COURTESY OF BRIDAL CAVE
Making your way down into the depths of Bridal Cave with a tour guide named Lindsey and two good ol’ boys, both of which will probably hit their heads on the low mineral ceilings, a first-time visitor is rendered speechless as the cave’s constant drip drip marks your forehead as part of its creation.
Located at the Lake of the Ozarks two miles north of Camdenton, the cave dips into the hillside and is topped by the windy Thunder Mountain nature trail and a gift shop featuring old-fashioned candy and hand-carved stone animals. Down below lies a boat dock where visitors who prefer the lake commute can tie up their crafts to enjoy the cave.
The cave is world-famous for its wedding possibilities, which stem from the legend of an American Indian wedding that took place inside the cave in the early 1800s. The story tells of Conwee, son of an Osage tribe chief, who had eyes for Princess Wasena. Unfortunately, she and her father, chief of another Osage tribe, opposed their marriage. Not one to be discouraged, Conwee kidnapped Wasena and her companion Irona late one night and hid them in the cave. Wasena managed to escape and chose to throw herself over a cliff and into the Niangua River rather than live miserably. After the requisite period of mourning, Irona revealed her love for Conwee, and they married in the cave where she and the princess were held captive.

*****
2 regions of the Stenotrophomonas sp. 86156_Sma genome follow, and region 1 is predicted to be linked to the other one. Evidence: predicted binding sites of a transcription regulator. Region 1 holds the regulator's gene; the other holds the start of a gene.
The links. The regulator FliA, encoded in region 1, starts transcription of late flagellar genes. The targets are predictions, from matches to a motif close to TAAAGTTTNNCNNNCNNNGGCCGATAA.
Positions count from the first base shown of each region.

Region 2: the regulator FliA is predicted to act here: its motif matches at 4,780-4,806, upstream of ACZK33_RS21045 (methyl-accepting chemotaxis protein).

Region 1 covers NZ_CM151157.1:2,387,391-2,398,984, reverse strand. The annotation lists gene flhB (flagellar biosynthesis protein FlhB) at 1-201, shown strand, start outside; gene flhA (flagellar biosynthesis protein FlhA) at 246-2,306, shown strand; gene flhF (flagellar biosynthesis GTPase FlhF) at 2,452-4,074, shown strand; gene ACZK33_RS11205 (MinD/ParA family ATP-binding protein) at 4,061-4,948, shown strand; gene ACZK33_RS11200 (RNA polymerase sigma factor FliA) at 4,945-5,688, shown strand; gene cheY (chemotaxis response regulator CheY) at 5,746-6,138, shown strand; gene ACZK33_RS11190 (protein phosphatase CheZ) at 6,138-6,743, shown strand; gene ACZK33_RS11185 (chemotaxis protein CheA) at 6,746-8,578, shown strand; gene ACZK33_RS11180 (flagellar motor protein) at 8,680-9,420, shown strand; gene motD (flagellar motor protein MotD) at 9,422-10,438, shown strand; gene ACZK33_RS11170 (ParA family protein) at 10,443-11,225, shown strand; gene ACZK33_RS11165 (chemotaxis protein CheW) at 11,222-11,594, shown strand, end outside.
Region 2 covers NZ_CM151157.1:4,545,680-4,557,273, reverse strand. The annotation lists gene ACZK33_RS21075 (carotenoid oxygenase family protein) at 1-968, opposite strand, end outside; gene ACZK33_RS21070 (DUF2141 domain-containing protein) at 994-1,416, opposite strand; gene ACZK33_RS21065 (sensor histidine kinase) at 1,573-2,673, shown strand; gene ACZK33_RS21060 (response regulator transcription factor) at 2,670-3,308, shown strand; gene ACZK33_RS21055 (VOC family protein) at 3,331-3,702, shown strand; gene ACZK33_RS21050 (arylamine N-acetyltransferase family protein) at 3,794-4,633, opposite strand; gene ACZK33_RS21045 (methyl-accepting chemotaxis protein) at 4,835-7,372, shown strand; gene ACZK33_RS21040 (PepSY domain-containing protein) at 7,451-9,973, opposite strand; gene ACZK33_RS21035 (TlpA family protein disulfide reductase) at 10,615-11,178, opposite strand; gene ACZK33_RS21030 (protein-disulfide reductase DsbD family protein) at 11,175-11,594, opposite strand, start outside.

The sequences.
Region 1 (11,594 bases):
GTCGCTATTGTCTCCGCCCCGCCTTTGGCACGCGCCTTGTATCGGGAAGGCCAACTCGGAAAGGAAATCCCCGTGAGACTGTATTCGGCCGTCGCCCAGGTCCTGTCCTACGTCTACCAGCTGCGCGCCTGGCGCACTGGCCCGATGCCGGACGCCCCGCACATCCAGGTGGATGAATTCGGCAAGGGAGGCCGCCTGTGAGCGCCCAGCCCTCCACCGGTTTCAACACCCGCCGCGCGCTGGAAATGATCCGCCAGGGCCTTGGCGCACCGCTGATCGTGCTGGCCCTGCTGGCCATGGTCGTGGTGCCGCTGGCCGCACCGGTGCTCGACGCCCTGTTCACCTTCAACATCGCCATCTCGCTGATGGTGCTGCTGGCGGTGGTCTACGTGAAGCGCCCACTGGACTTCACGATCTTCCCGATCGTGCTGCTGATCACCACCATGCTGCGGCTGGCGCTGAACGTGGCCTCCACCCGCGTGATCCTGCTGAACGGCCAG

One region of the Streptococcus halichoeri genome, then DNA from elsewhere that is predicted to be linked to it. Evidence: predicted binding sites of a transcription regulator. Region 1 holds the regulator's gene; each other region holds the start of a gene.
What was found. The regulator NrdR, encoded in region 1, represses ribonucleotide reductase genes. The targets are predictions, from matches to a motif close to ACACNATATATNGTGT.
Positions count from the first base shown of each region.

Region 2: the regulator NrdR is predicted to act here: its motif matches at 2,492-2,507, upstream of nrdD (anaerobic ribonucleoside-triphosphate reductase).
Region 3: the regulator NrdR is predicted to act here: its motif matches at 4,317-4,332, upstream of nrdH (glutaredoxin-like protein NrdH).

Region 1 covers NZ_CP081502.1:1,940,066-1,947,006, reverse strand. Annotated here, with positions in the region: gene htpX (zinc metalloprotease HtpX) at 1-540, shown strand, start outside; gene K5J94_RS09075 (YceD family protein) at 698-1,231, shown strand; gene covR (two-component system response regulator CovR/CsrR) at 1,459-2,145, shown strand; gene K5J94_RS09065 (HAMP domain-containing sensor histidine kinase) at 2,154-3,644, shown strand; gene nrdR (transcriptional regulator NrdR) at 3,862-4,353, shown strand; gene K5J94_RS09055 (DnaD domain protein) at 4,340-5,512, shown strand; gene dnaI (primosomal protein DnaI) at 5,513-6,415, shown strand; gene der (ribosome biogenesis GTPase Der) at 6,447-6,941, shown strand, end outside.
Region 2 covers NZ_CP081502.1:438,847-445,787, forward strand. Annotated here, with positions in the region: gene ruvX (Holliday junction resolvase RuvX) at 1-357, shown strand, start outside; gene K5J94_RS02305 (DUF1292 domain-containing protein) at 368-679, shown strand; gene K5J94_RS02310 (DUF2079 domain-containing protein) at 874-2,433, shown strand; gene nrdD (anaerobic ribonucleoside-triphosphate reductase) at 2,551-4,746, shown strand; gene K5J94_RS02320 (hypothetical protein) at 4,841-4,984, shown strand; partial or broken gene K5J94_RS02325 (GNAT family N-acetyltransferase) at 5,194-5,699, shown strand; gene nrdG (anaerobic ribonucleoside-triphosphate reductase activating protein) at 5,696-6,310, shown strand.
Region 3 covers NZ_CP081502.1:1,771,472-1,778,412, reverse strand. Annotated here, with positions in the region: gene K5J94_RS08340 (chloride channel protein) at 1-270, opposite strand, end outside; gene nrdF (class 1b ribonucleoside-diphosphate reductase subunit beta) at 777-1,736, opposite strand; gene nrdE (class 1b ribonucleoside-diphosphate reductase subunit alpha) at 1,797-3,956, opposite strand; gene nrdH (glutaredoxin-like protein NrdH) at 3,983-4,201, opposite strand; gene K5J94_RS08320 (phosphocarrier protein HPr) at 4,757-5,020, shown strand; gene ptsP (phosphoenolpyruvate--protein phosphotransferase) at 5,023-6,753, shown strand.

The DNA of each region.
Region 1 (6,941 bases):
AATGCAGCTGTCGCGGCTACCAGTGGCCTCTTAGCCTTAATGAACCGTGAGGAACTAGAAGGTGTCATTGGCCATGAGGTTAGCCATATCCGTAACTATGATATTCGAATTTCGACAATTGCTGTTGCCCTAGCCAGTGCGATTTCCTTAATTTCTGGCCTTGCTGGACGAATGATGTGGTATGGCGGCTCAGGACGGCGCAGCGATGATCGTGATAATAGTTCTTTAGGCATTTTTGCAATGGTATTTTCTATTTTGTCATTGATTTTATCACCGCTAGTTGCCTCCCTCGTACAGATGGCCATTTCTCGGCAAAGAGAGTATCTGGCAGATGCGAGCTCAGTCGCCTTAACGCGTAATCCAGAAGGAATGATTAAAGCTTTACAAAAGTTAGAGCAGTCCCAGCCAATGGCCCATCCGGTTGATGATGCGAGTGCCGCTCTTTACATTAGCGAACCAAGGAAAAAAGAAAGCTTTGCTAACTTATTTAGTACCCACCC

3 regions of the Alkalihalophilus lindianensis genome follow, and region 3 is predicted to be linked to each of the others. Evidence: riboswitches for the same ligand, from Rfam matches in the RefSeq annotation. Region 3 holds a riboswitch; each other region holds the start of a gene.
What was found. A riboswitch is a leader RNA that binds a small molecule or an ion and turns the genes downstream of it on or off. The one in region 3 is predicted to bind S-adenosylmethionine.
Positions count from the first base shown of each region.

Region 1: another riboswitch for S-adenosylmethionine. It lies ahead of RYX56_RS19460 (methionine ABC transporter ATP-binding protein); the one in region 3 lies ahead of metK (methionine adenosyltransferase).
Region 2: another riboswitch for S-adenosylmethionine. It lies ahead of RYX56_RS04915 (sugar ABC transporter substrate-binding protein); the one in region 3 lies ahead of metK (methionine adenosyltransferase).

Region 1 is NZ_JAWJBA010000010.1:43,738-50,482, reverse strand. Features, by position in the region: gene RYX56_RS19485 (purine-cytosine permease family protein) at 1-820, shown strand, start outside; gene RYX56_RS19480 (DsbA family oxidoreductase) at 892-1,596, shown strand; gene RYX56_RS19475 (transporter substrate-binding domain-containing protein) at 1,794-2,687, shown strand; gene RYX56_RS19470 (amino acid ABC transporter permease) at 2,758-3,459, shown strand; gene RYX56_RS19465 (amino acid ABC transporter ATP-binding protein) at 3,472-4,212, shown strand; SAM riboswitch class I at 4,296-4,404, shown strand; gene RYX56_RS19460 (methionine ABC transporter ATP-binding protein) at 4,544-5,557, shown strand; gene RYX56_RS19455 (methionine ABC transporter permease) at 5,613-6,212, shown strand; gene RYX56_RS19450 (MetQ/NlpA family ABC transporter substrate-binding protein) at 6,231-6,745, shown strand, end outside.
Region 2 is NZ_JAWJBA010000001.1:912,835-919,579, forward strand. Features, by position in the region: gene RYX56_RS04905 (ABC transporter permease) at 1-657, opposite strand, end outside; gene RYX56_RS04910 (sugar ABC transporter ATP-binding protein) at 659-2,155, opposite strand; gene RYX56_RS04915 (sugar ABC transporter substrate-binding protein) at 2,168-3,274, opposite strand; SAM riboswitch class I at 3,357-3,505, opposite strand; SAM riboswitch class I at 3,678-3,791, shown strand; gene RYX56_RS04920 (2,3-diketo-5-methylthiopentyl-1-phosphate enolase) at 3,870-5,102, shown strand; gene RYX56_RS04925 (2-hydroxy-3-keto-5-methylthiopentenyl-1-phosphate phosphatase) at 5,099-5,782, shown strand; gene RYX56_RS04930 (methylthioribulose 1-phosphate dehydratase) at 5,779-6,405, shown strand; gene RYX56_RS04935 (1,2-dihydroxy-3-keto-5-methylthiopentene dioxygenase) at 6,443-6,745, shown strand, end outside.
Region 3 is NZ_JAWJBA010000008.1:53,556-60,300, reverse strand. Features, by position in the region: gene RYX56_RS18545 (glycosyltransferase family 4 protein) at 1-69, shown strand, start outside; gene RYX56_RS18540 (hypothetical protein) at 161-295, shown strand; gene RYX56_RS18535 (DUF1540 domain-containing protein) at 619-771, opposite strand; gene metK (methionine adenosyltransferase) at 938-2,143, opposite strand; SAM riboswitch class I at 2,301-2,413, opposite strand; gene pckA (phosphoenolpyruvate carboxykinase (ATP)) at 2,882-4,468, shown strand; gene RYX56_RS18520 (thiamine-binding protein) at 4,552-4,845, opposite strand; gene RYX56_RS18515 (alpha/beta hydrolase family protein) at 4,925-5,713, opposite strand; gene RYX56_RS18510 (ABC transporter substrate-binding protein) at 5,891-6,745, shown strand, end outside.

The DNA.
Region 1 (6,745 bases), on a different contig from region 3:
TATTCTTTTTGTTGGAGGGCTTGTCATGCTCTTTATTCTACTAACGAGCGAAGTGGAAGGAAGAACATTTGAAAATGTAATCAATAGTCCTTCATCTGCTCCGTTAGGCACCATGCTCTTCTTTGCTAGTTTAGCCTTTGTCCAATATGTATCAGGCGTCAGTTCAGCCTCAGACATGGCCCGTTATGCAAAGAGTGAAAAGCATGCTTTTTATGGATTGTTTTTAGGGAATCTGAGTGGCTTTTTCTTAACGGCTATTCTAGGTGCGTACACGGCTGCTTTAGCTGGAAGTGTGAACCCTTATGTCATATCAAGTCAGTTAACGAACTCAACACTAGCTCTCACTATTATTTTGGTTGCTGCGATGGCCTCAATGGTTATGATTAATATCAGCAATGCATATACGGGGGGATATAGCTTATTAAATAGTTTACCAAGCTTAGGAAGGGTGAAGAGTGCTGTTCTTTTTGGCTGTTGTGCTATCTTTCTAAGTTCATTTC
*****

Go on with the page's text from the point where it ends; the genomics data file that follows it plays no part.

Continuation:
In 1949, a year after the cave was open to the public for tours, a couple inspired by the legend used the cave as the location of their nuptials. Others followed suit, and today, more than two thousand couples have recited vows in the now dubbed Bridal Chapel, the cave room featuring the tall Pipe Organ drapery.
A few steps into the next cave room through the Lemon Squeezer, a mineral-made hallway named for its tight fit, reveal a wall to the right coated with white drapolite deposits reminiscent of candle wax and a small Wishing Well, complete with real pennies and dollar bills, to the left. “Soda straws,” which are mini-stalactites and stalagmites, and “bacon flaps,” mineral formations that look like wavy, fatty strips of bacon, give unique form to the cave walls.
Also to the right, hidden high above a stone bridge, lies a crude hand-made wooden ladder, used by unnamed explorers in the early sixties to find out what was beyond the then dead end of the cave. In 1988, explorers discovered three more rooms and three air pockets—mini-rooms, more like large bubbles in the mineral only about four feet by four feet—and a pool of water; they decided to dig out a pathway through to the other side. Thousands of pounds of debris and two years later, a six-foot-tall tunnel was dug to accommodate tourists. At the end of the tour down below the concrete path sits a glowing pool of water. An old ladder rests beneath the eerie blue-green water, whose level often fluctuates but never completely dries. The pool is named Mystery Lake, since it is unknown how or why the ladder fell.
One of the most scenic caves in America, Bridal Cave entertains thousands of school children each year through its Discovery Tour, which is part of many state-wide educational programs. The tour includes a half-hour walk through Thunder Mountain Trail and informational guided tours through Bear Cave and Bridal Cave, during which caving safety and how and why Missouri came to be known as The Cave State are discussed.
Bridal Cave is located at 526 Bridal Cave Road north of Camdenton on Route 5. By water, the cave is on the 10-mile marker on the Big Niangua arm of the Lake of the Ozarks.